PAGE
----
It is only when things start to go downhill a change in direction is on the table, but to turn the company is like turning Titanic away from the iceberg. There is simply too much momentum in the system and major changes to product plans have a 2-3 year execution horizon in most cases.

    What is most dramatic for them is that the core of Apple supporters that stood by them when things were rough in the past have, or are in the process of abandoning ship. For the Mac there is no reliable communication that can be trusted that any business, EDU institution, pro user or even regular users can base their decision or planning on.

    One of the remaining strongholds for private desktops are gaming, and Apple never even entered that market, so here they have even more to prove. With the pathetically locked down systems or awkward TB3 connected add-ons they offer, most potential buyers in this category will balk and look elsewhere.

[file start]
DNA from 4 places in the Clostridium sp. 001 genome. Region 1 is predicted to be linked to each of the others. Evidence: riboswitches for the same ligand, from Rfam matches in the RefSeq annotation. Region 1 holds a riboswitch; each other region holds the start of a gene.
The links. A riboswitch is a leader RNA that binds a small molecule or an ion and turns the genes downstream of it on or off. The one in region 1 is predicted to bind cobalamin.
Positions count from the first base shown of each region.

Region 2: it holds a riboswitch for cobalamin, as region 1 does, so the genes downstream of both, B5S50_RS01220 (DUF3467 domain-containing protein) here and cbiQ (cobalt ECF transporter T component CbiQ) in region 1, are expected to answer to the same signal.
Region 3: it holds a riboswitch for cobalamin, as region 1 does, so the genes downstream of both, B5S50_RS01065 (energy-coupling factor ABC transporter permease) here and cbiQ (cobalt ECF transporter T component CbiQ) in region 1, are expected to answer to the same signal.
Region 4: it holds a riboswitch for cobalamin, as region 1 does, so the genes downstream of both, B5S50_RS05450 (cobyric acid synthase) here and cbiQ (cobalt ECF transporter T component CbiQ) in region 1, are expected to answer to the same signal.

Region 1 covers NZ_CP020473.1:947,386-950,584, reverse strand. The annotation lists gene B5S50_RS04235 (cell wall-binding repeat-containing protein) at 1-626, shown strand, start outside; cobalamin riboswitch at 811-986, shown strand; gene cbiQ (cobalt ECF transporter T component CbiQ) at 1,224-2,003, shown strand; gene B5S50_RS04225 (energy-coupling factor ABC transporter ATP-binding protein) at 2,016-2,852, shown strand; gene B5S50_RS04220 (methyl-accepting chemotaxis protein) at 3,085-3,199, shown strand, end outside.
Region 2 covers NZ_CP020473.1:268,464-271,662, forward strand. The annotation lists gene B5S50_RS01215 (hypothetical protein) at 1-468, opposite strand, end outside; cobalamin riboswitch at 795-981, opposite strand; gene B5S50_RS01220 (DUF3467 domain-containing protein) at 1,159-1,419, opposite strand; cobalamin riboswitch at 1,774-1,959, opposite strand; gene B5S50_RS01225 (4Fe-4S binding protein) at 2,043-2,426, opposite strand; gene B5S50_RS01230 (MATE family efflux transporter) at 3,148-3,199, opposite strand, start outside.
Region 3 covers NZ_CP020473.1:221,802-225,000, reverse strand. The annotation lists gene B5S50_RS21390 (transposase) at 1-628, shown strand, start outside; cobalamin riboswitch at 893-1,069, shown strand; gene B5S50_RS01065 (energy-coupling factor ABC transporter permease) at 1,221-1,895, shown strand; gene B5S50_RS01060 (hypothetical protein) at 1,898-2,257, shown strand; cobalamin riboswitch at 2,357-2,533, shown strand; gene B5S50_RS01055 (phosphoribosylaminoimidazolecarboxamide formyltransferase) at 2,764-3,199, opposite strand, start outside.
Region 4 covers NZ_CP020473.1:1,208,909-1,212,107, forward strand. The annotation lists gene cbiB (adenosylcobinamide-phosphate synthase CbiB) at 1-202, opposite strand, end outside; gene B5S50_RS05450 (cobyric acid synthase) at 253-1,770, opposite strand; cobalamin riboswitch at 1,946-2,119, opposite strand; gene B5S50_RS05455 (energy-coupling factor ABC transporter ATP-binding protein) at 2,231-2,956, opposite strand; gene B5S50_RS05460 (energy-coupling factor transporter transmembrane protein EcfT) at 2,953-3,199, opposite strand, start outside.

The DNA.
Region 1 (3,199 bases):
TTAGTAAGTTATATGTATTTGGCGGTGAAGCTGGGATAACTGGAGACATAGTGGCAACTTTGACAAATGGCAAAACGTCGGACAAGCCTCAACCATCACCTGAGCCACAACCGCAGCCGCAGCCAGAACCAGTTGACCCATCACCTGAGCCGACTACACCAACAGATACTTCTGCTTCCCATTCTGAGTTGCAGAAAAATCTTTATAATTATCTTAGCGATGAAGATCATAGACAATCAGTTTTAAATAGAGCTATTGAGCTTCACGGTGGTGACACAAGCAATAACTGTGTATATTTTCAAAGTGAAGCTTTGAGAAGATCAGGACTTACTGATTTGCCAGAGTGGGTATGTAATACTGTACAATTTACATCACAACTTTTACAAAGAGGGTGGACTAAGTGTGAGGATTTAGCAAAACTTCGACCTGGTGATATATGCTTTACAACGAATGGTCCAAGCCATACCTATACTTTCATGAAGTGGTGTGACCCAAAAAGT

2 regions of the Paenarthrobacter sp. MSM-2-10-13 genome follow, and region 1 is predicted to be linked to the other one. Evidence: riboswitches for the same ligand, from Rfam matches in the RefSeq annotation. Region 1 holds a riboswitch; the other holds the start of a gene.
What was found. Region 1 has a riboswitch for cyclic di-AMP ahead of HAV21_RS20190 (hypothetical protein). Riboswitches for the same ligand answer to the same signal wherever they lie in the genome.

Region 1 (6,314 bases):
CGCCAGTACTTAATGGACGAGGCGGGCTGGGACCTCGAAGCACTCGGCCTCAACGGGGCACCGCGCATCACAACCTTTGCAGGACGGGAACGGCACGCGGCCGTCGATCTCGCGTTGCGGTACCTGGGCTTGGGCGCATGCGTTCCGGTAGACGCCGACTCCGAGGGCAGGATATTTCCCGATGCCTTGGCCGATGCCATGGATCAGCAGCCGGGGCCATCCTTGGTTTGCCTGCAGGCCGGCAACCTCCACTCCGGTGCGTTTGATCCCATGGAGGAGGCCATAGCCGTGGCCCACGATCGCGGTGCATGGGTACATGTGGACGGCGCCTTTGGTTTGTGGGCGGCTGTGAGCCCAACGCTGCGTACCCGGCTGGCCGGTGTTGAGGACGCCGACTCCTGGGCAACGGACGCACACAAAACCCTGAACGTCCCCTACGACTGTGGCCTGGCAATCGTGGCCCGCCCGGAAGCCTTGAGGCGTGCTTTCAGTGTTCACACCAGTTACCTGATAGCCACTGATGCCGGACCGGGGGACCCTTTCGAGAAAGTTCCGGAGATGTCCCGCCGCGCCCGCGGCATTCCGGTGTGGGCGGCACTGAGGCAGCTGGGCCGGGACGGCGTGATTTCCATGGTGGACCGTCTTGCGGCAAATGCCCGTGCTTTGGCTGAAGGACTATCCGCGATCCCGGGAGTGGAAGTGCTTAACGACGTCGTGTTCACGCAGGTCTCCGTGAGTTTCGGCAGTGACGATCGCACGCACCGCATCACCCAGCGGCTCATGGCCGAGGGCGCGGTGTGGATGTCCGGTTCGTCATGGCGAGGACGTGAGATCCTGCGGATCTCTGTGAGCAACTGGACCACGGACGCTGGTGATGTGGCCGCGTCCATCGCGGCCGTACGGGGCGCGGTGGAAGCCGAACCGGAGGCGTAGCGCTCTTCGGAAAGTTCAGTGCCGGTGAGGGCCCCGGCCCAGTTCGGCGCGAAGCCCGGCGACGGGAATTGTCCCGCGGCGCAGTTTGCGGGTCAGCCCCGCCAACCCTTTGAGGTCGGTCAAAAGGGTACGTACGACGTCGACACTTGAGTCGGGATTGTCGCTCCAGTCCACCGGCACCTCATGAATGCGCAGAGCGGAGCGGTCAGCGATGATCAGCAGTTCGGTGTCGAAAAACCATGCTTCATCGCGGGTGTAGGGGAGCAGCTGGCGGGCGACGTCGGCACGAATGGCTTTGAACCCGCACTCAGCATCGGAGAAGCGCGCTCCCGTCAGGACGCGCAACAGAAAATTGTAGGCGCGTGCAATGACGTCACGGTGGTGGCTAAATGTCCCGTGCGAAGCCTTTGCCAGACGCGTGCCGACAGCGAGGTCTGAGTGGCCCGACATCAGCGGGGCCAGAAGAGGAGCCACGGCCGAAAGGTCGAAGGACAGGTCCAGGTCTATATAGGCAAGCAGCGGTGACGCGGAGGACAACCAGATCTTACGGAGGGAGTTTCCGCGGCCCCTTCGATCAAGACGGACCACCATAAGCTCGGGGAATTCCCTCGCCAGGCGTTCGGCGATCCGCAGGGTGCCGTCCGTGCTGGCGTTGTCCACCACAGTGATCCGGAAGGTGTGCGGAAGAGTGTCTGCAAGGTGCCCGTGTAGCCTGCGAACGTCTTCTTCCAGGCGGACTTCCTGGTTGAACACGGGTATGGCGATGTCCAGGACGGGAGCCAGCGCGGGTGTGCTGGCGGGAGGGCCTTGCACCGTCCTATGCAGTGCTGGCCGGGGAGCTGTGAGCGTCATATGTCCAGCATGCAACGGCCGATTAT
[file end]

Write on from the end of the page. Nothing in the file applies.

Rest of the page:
1. Well, Silver, there is one answer, but Cook won’t want to hear it.

      As with Filemaker Pro, put the Mac Family in a separate company with separate facilities and then we will see true innovation.

  6. “as much as possible”

    this phrase should be interpreted with many grains of salt. look instead at Apple’s recent track record of being completely tone deaf to repeated user requests for even the most trivial fixes to known problems. Apple leadership cares only about their personal wealth.

    i don’t believe a word Cook, Schiller, or Cue say.

    1. “Many grains of salt” ?

      how about with “Lots Wife” – as in a pillar of salt ?